The following weekend was the boys turn.  Of course on their day of competition it was sunny, DRY, and 78 degrees.  Doc pulled in a 3rd place in open sight rifle, and The Boy came in first in his division, open sight rifle.

Back on the ranch, August came in cooler and dry, with regular rainfall. Most of my compatriots were tending their late summer gardens and putting up tomatoes, pickles, corn and peppers, I was standing, hands on hips, shaking my head at my container garden.  Poorly, does not even begin to describe the level of success these specialty planters.  From three self-watering planters, holding 5 banana and jalapeno pepper plants, 4 cherry tomato plants, and two full sized plants, we harvested two handfuls of cherry tomatoes (those went to the birds) and a handful of peppers.  Nothing ripened quickly enough in any quantity to use for anything.  A "chilly" night in early August that sent us to 58 degrees, told the tomatoes to just give up.  And so they did.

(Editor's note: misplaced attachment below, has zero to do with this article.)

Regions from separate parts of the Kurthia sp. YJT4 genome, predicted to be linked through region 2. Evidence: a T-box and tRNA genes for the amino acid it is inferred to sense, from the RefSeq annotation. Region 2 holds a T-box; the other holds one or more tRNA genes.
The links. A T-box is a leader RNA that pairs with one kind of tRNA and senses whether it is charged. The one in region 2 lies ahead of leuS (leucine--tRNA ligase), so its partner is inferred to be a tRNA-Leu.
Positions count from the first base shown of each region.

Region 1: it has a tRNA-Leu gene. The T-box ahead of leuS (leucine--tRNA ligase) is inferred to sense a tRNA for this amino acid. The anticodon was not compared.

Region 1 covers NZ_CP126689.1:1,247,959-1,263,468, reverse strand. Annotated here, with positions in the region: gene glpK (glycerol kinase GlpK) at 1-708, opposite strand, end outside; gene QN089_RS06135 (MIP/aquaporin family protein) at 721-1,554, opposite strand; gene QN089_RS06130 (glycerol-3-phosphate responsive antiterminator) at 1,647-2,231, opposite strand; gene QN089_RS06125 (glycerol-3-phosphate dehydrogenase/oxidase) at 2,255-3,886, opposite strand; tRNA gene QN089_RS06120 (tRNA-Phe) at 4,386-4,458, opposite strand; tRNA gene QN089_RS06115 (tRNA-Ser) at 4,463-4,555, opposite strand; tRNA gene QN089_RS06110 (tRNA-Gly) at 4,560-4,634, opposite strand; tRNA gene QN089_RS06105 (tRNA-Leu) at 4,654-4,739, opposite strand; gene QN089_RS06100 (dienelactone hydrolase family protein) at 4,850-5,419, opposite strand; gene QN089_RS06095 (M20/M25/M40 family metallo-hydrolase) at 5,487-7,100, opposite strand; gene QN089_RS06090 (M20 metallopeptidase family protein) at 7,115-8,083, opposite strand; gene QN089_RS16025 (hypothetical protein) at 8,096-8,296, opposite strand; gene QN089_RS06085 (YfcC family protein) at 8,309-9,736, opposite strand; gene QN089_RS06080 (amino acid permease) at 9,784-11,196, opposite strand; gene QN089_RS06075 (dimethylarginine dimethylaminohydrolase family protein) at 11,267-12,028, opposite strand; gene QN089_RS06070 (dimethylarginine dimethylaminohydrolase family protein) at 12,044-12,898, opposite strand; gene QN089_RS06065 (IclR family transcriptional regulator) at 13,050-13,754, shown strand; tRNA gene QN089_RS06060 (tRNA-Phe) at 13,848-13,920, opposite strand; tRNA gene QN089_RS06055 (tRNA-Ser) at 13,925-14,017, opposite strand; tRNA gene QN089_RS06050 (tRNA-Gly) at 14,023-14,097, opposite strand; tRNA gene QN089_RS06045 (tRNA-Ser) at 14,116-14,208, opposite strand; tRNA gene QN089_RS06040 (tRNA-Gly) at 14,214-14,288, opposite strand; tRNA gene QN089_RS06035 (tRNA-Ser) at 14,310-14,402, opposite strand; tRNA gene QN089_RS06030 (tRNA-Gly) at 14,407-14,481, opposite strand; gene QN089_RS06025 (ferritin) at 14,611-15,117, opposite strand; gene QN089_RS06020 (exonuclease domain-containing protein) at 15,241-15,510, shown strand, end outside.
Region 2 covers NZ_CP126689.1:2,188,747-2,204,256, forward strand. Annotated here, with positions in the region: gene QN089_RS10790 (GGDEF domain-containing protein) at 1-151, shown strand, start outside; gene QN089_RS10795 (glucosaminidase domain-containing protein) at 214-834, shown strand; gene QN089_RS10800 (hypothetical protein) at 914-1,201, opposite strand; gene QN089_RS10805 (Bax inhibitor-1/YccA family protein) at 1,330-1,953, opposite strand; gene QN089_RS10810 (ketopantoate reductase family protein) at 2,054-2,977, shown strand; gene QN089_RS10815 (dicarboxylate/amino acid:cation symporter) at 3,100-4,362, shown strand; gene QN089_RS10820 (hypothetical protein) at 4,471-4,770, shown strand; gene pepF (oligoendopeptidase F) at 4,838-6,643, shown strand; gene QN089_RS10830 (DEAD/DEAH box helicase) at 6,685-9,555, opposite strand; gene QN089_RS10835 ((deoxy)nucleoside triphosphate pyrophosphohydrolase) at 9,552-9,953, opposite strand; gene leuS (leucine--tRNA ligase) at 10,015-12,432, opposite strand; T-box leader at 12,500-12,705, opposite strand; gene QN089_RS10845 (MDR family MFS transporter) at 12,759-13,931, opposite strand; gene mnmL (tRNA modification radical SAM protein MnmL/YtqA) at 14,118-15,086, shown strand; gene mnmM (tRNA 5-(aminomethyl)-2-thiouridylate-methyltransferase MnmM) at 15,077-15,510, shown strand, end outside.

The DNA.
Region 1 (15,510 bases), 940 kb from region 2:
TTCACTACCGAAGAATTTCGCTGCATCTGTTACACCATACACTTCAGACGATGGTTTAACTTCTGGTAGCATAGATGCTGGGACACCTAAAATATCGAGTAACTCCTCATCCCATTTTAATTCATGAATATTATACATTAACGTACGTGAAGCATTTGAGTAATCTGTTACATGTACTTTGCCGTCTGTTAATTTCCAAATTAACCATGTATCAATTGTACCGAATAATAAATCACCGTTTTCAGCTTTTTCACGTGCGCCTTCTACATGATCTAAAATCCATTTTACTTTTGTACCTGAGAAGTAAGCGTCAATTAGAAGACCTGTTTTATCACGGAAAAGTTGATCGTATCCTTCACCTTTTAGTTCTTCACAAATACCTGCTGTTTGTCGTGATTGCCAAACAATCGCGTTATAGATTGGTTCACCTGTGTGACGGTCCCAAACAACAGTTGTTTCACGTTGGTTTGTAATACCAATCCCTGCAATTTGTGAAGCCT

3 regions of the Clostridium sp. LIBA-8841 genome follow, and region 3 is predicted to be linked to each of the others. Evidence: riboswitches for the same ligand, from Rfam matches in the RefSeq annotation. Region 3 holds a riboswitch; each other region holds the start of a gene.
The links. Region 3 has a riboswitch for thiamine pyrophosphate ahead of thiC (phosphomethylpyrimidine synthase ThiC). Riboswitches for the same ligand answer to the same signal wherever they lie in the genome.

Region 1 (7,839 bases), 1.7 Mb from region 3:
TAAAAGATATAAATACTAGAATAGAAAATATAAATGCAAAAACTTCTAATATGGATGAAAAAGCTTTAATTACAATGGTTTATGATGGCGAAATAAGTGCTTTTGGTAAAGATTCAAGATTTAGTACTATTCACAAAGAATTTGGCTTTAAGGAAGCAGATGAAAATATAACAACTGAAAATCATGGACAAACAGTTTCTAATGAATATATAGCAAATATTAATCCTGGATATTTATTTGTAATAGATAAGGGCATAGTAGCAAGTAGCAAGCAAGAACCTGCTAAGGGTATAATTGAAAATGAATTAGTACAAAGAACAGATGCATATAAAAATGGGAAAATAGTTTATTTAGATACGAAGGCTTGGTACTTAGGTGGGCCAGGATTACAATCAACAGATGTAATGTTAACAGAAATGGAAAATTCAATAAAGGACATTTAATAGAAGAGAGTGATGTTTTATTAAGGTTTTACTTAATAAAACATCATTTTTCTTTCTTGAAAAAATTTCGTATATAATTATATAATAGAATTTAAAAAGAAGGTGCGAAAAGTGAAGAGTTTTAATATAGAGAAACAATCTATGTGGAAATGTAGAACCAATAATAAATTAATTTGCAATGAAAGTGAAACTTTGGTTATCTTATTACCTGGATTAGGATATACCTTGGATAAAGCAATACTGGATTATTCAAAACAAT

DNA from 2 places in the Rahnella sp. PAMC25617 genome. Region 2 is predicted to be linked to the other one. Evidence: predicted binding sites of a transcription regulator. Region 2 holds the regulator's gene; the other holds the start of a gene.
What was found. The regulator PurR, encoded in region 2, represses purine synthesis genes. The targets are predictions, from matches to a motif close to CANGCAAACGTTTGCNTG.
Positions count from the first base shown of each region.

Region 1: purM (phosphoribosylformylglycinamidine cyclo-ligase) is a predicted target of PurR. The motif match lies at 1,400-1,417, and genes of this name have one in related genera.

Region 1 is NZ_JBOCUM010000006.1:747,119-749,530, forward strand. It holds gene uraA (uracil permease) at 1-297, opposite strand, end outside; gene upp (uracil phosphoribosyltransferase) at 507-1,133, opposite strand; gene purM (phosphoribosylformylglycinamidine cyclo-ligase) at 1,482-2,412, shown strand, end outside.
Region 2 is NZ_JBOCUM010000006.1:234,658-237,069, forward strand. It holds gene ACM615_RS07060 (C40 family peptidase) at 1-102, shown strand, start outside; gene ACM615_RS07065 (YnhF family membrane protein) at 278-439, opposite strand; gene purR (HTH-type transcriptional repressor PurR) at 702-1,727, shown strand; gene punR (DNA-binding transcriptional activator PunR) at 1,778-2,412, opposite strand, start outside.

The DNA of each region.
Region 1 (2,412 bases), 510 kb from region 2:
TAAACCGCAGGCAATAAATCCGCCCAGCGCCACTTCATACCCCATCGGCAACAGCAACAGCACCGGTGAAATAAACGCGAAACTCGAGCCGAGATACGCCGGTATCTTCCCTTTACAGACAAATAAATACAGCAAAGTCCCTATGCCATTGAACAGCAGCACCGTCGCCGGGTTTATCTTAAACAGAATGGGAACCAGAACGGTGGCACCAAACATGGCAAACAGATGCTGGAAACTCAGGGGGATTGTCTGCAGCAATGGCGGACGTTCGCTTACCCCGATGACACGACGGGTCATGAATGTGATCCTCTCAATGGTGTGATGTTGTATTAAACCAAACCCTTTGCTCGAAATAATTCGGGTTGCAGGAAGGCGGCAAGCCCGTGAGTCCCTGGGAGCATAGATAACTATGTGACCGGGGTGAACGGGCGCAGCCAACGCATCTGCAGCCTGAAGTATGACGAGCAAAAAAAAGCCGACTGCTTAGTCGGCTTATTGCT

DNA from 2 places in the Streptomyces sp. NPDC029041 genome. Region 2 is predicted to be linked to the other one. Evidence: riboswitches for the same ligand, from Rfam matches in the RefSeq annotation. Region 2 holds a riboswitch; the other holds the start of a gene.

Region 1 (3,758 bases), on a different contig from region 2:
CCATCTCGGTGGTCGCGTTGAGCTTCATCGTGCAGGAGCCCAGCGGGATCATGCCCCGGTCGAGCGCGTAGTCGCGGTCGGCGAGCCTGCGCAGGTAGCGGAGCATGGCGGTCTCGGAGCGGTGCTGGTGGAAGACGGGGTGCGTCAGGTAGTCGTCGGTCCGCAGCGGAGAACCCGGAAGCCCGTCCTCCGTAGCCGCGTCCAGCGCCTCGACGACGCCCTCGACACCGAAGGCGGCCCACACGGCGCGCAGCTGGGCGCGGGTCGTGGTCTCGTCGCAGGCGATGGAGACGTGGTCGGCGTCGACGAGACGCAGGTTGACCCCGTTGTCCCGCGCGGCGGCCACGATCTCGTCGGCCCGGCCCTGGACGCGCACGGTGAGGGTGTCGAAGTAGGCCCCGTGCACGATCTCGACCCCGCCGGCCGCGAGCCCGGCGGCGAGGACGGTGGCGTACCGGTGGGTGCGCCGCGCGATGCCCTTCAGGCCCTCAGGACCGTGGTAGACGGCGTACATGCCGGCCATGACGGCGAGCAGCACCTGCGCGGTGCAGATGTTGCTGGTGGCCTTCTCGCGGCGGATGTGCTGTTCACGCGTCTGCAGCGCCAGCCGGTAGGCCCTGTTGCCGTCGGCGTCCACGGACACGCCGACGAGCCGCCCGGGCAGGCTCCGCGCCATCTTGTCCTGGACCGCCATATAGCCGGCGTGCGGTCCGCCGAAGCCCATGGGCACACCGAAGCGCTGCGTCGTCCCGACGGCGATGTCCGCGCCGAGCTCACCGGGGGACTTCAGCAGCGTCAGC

I ripped out the plants and put in beets, carrots, and leaf lettuce in frustration.


It was looking like county fair season was going to have to rely on items canned last year after the fair was over, and I'd toss in some baked goods to top off the ribbon count.  I decided after last year's fair, that I was switching counties.  Here you are allowed entry into any county fair as long as your home county touches that county.  The fair in my home county is just too long of a drive to keep up with.  The downside is that you cannot win a grand champion rosette if you are not of the county, and only the rosette winners can represent the county at the state fair.